The Pectoralis Major

The Pectoralis Major is a muscle well loved by those who are into fitness, but is also a complex and convoluted muscle, much abused and often hypertonic.

The anatomy of the muscle is actually more complex than it first appears because the Pectoralis Major is a structure consisting of sheets, similar to a fan- positioned deck of cards, wrapped around the origin at the armpit.

Roughly the Pectoralis Major can be divided into three sections: the clavicular section, the sternal section, and the costal section.

Symptoms of Pectoralis trigger points include chest pain, pait at the front of the shoulder, at inner arm (ulnar side), elbow and hand (ring finger and little finger). In addition, a trigger point in the lower edge of the right Pectoralis can even cause cardiac arrhythmia as demonstrated by Janet Travell (somatovisceral effect).

The myofascial syndrome of the Pectoralis Major is linked to heart problems in two ways: first, the symptoms of severe cases of trigger points of the Pectoralis Major are very similar to the painful symptoms of angina and cardiac ischemia (resulting in the possibility of wrong diagnosis at least as self-diagnosis of the terrified patient who thinks he has a heart attack), on the other, myocardial infarction tends to leave trigger points in the Pectoralis Major and therefore residual pain in the chest caused precisely by these satellite trigger points .

In addition, the taut bandelets caused by trigger points pull the shoulders forward and down. One consequence of this imbalance will be an overload of the anatomical posterior antagonists such as eg the Romboids, which then in the long run develop secondary trigger points being overloaded in bringing the shoulders back into a more neutral place .

It isinteresting to note that here as in other cases, when secondary trigger points are generated in antagonist muscles, usually it will be enough to deacivate the main trigger points to automatically obtain relief in the secondary trigger points, so for example releasing trigger points of the Pectoralis can often also improve chronic pain in the interscapular area as a consequence of the relief of the Rhomboids.

Other secondary trigger pointsmoreover may arise in the Sternocleidomastoid and Scalenes because in the head and neck are also take an unbalanced forward position. I will then be good practice to dealwith the Pecs, the Scalenes, the Sternocleidomastoids, and upper back muscles as the Rhomboids, since they are functional groups of agonists and antagonists, which tend to influence each other.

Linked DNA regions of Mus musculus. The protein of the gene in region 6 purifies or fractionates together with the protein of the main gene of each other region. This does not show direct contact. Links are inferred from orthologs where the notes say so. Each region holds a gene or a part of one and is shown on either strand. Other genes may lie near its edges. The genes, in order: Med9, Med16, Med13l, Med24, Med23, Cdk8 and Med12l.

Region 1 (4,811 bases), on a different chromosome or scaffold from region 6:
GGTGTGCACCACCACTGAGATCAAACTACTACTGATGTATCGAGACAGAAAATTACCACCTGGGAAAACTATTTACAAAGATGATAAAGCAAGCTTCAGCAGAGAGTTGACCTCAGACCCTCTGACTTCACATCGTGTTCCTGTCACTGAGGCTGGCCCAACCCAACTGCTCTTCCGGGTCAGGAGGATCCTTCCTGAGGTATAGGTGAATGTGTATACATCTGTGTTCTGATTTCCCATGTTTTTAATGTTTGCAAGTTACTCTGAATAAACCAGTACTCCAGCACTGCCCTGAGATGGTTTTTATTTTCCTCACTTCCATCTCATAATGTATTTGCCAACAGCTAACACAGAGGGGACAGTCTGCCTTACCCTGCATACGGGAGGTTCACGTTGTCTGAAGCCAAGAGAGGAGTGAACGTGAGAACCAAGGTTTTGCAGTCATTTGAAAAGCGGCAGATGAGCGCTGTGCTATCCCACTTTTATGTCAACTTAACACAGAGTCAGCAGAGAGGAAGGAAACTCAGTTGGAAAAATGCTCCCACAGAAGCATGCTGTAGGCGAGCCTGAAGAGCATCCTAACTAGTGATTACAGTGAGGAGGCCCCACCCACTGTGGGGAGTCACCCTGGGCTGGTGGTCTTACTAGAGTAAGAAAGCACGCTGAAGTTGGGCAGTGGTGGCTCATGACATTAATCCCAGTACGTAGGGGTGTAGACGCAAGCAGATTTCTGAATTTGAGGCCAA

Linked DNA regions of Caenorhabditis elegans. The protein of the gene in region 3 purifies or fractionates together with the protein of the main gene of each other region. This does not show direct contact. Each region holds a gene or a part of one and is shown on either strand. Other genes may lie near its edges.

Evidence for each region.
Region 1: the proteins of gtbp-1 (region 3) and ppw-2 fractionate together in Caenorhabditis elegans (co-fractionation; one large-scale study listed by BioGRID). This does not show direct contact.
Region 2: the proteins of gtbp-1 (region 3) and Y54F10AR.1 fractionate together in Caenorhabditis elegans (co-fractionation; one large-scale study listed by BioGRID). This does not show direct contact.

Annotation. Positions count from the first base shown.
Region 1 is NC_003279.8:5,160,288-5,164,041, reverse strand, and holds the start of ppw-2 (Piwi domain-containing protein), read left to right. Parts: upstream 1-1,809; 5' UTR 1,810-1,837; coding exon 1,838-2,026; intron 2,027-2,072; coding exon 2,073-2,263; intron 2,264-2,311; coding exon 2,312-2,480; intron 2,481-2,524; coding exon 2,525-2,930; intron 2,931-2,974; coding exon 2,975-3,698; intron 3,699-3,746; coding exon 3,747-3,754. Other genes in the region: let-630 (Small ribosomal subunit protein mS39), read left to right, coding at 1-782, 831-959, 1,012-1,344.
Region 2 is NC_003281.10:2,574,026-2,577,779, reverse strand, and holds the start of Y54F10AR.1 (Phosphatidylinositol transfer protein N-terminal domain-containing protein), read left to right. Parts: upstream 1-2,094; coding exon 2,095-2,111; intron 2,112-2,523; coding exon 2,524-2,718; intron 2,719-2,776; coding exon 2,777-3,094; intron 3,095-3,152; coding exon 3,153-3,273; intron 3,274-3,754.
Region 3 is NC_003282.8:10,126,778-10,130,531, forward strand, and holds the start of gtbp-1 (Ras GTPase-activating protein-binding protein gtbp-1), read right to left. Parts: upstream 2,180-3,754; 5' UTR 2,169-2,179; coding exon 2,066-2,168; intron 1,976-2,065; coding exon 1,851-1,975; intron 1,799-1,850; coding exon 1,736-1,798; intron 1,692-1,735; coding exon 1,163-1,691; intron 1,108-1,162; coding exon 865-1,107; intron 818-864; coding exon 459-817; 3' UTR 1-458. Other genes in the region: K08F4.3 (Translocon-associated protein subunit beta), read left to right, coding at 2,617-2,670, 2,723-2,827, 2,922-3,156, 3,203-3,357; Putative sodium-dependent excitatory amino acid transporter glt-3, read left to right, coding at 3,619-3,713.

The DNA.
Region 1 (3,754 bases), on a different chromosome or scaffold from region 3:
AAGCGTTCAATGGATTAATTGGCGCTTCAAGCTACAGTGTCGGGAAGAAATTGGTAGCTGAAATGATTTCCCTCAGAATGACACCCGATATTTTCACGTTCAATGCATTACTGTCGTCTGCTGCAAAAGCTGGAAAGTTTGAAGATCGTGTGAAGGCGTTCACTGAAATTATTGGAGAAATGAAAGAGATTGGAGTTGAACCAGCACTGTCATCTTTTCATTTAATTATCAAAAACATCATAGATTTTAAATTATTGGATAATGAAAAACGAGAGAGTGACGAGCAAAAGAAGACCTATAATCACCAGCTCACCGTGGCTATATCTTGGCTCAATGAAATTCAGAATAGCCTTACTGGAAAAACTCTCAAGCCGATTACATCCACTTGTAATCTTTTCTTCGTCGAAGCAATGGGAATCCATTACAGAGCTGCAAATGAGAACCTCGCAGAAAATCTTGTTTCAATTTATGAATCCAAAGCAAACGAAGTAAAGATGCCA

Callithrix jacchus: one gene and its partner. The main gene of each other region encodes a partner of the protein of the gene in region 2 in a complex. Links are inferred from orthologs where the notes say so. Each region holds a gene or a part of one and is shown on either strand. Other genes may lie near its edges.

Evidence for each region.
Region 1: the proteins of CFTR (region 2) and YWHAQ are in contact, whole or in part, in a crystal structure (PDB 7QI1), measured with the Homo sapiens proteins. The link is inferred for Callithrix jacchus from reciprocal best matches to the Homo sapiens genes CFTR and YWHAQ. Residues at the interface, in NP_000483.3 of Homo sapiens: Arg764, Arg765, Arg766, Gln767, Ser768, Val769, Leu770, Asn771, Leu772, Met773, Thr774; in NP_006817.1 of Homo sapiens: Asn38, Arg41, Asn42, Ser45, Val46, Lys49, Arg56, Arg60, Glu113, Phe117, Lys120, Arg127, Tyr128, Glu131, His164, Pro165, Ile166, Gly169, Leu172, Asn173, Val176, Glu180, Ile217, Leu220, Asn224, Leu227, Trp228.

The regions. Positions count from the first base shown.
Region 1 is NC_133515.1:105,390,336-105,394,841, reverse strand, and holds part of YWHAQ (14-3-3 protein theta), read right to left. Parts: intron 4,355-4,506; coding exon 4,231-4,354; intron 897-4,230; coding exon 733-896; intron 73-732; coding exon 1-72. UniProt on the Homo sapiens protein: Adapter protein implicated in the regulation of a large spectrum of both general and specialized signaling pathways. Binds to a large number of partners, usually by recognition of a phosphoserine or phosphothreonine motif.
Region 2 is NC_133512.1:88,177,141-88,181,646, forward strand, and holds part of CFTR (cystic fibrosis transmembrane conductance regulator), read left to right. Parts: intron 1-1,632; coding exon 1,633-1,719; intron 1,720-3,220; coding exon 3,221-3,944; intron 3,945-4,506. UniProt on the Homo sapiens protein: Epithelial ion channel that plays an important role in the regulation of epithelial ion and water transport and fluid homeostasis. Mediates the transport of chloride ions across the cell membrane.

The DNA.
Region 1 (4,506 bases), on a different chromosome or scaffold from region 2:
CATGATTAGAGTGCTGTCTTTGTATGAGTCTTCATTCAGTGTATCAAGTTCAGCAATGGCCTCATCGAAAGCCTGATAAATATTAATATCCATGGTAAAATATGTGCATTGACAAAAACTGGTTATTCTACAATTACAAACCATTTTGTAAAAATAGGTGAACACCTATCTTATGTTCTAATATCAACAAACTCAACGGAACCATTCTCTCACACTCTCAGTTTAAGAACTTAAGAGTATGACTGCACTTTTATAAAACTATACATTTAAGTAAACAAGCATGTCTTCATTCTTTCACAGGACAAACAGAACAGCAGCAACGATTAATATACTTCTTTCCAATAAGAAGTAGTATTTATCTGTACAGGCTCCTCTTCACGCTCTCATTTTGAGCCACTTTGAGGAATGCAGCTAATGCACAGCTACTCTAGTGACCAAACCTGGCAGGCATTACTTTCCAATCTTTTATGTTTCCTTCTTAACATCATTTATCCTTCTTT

The Pectoralis Major rotate the arm internally and move it medially. They are usually hypertonic muscles especially when compared with the posterior antagonists, so even in the absence of real trigger points, there will often be a disharmony between them and their antagonists in people who practice physical culture. The stereotype is well known of the bodybuilder with huge pecs who can not even comb his hair behind his head.

It can also be said (at least for normal people!) that the human being lives "forward" due to the fact that the eyes scan fontally, so the majority of our psychological and even physical activities have a dynamism and resonance for the most part frontally. It istherefore natural to expect an greater exertion of certain muscles that perform the primary activities forward, and in particular of the chest.

Other causes are cardiac activity that finds resonance in Pectoralis due to viscerosomatic effect , and respiratory activity. Finally, a terrible cause for overexertion of chest muscles is the use of heavy backpacks, eg by students of school age. Truly, school can be bad for you!


To successfully treat the trigger points of the Pectoralis Major, one should first be familiar with the complexities of this muscle. In practice, it is necessary to differentiate the different angles of the directions of the fibers of the clavicular section, the sternal section, and the costal section. Please note that the name of these three sections is given from the bone that unites medially, while all three, however, originate at the humerus laterally.

  • Clavicular section. The fibers are directed diagonally from the inner half of the Clavicle toward the top of the Humerus downward. The central trigger points cause referred pain in the anterior Deltoid.
  • Sternl section. The fibers are almost horizontal from the Sternum to the Humerus. Trigger points in this extensive area cause referred pain in the chest, inner elbow and hand of the same arm and therefore simulate angina attacks.
  • Costal section. The fibers are directed diagonallyfrom the area of the fifth to seventh ribs upward toward the top of the humerus. Trigger points in the lateral edge of this lower section cause pain and hypersensitivity to breast and nipple with understandable concerns, especially in women afflicted. A specific point of the rib section of the right pectoral can cause instead cardiac arrhythmia. To locate this point, imagine a vertical line parallel to the sternum, which passes through the inner third of the clavicle. The intersection of the imaginary line with the intercostal space covered by the rib section of the Pectoralis is the area that should be explored to find that point.

Finally to complete the treatment of the Pectoralis Major, a stretching routine is an essential part. A good method is to help the stretch using e.g. the frame of a door by grasping it or placing high against it the inside of the bent elbow, and rotating the trunk to the opposite side. Hold the tension for at least a minute.